It’s a nightmare scenario.
A fictitious consumer we’ll call John purchased a new car about a year ago, say, for $22,757 – the Kelley Blue Book Fair Purchase Price of one small sedan in a suburb of a major Southwest city.
But, in this example, he didn’t purchase GAP coverage – guaranteed asset protection – often referred to as “gap insurance,” even though it was offered at the dealership and by his insurer. And, then, it happens: The car is declared a total loss after an accident, a natural disaster, vandalism or theft.
John’s auto insurance company says the value of the year-old vehicle is about $13,000 because of depreciation. Unfortunately, despite a 10 percent down payment, he still owes the lender almost $17,000 on the vehicle, which, in this example, means there’s about a $4,000 gap.
(John still would be “upside down” if the car was a total loss after two years, owing about $2,500 more than it’s worth. Only at three years, in this example, does his regular insurance nearly cover the loss.)
That’s where GAP, or gap, coverage comes into play.
It could possibly make up the difference between John’s ordinary collision insurance and the amount owed if the vehicle is totaled*, when he still must continue to make regular on-time payments for a vehicle that no longer can be driven and that he will need to replace.
Here are some of the reasons that GAP coverage may be appropriate for a consumer to consider, according to Edmunds.com and bankrate.com:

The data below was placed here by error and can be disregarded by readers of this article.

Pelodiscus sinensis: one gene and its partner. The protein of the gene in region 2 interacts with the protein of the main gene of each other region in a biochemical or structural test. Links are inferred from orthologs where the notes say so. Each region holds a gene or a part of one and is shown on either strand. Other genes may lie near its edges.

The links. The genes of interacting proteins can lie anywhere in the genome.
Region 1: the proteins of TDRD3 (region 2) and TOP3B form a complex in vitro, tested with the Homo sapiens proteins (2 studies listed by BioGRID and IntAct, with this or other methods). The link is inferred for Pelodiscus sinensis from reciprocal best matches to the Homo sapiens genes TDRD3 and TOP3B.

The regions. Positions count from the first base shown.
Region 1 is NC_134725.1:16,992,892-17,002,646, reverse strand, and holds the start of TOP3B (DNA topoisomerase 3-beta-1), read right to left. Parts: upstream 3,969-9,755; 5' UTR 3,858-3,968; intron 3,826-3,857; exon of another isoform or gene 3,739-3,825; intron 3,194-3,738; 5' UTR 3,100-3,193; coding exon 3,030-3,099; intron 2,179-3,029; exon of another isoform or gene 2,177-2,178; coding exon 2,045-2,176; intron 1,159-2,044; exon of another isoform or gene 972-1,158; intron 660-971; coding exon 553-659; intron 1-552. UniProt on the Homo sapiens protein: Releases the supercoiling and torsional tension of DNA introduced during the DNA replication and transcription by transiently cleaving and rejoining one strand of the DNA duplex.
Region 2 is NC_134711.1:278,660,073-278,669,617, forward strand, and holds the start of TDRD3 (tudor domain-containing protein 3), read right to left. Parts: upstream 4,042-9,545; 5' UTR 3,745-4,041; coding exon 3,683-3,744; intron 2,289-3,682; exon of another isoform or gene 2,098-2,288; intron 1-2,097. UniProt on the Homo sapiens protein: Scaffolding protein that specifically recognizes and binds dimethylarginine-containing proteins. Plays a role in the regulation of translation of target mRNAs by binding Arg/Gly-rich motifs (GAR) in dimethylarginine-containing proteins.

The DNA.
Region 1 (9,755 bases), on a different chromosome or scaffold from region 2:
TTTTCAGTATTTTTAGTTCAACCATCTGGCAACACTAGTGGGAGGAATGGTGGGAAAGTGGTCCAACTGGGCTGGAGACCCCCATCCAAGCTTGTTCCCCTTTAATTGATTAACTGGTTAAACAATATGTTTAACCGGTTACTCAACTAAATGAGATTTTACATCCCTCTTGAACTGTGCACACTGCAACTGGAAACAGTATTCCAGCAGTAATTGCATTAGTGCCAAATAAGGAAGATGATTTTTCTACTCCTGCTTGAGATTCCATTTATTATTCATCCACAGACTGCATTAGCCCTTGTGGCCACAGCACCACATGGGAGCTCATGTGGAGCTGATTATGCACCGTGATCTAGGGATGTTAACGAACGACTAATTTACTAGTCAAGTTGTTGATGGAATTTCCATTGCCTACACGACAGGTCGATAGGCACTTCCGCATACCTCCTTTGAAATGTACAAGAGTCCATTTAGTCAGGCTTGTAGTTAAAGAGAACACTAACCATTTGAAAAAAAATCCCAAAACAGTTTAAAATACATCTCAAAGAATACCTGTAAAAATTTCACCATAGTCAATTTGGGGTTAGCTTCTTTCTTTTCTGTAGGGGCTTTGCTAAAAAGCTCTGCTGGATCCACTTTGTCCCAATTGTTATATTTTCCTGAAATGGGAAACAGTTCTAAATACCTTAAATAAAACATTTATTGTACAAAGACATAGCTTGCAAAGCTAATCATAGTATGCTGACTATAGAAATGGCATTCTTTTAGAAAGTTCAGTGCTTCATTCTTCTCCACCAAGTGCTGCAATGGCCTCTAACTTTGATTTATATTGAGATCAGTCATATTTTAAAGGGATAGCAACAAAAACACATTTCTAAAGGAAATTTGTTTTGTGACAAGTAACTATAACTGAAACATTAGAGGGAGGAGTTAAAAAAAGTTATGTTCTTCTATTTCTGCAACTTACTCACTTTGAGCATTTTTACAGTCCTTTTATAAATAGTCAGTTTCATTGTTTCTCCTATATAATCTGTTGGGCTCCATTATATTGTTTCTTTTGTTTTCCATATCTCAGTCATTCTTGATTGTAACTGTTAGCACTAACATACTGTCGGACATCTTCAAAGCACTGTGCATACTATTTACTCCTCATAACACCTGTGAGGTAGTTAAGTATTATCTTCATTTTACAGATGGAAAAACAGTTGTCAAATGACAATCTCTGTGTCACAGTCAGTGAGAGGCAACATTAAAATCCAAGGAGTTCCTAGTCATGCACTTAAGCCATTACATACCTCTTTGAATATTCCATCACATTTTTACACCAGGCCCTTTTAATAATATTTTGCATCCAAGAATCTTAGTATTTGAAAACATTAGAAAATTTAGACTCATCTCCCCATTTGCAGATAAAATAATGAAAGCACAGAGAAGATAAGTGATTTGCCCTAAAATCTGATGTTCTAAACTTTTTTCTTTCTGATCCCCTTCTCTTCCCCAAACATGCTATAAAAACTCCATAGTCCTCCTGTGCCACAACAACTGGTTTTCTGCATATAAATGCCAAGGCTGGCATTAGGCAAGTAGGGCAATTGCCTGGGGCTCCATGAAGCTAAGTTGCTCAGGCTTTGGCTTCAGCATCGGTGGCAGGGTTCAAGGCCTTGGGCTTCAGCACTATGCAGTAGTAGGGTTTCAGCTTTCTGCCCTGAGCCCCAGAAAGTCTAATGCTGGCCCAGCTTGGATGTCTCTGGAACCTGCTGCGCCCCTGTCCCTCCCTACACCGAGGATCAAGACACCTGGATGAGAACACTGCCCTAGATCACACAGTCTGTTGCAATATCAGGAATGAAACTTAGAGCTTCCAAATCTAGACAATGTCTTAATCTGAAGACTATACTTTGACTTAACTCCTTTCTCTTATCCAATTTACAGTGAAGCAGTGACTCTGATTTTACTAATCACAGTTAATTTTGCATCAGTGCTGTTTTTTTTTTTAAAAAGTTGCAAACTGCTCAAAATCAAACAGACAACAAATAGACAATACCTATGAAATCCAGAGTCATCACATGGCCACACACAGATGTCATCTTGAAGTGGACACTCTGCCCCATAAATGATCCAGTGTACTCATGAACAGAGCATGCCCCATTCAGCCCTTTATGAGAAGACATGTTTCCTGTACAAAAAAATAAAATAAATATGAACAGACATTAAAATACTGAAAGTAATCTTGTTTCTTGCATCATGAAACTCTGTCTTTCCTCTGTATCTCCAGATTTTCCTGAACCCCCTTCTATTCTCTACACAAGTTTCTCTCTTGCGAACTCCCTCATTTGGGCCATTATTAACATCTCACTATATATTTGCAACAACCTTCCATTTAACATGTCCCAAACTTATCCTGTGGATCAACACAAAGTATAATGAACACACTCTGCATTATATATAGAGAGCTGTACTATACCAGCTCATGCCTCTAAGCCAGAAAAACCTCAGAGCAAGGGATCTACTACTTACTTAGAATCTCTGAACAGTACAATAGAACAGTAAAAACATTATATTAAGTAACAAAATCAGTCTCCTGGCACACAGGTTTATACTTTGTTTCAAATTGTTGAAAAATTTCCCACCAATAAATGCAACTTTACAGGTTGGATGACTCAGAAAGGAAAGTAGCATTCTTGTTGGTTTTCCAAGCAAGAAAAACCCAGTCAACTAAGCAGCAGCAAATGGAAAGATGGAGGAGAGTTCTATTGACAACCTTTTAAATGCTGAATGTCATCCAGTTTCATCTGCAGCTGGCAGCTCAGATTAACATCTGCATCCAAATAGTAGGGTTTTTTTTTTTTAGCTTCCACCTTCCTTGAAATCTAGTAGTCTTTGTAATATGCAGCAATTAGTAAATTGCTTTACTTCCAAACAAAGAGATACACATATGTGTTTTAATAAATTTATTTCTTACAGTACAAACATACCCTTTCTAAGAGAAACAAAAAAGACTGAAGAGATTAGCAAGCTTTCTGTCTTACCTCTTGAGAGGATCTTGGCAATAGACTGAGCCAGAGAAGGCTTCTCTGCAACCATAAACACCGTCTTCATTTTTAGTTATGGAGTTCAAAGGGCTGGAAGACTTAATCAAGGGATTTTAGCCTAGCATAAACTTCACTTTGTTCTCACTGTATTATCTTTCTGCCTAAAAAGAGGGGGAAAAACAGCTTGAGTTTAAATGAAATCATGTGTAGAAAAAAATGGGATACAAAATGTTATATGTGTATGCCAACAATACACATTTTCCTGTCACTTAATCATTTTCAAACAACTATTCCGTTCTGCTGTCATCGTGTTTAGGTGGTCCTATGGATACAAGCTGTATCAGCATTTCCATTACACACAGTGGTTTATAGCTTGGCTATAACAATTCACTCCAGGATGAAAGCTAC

- The consumer financed a vehicle and made little or no down payment, which means he/she will be way upside down the moment the vehicle is driven off the dealership lot.
- This consumer takes out a car loan with a long term, meaning 60 months or more.
- The owner trades in an upside-down car and adds the amount still owed to a new car loan.
- The car depreciates faster than average and doesn’t have great resale value.
- The consumer expects to pile the miles on quickly, more than 15,000 annually.
Making a larger down payment – say 20 percent – could have a dramatic effect on the gap.
In our example scenario, John would owe about $15,000 on the vehicle worth $13,000 after the first year – a gap now of about $2,000. After two years, the gap would be about $1,000 with breakeven point early in the third year of ownership.
Ultimately, whether John purchases GAP coverage has a lot to do with his risk tolerance and how much he could afford to pay out of pocket to cover a gap if the vehicle is a total loss.
Car buyers should be careful not to go over the edge and fall into a financial gap.
* GAP coverage may not pay off the difference between the customer primary insurance settlement and the account balance at time of total loss. Refer to your contract and/or contact your insurance provider.
These statements are informational suggestions only and should not be construed as legal, accounting or professional advice, nor are they intended as a substitute for legal or professional guidance.
Santander Consumer USA is not a credit counseling service and makes no representations about the responsible use of or restoration of consumer credit.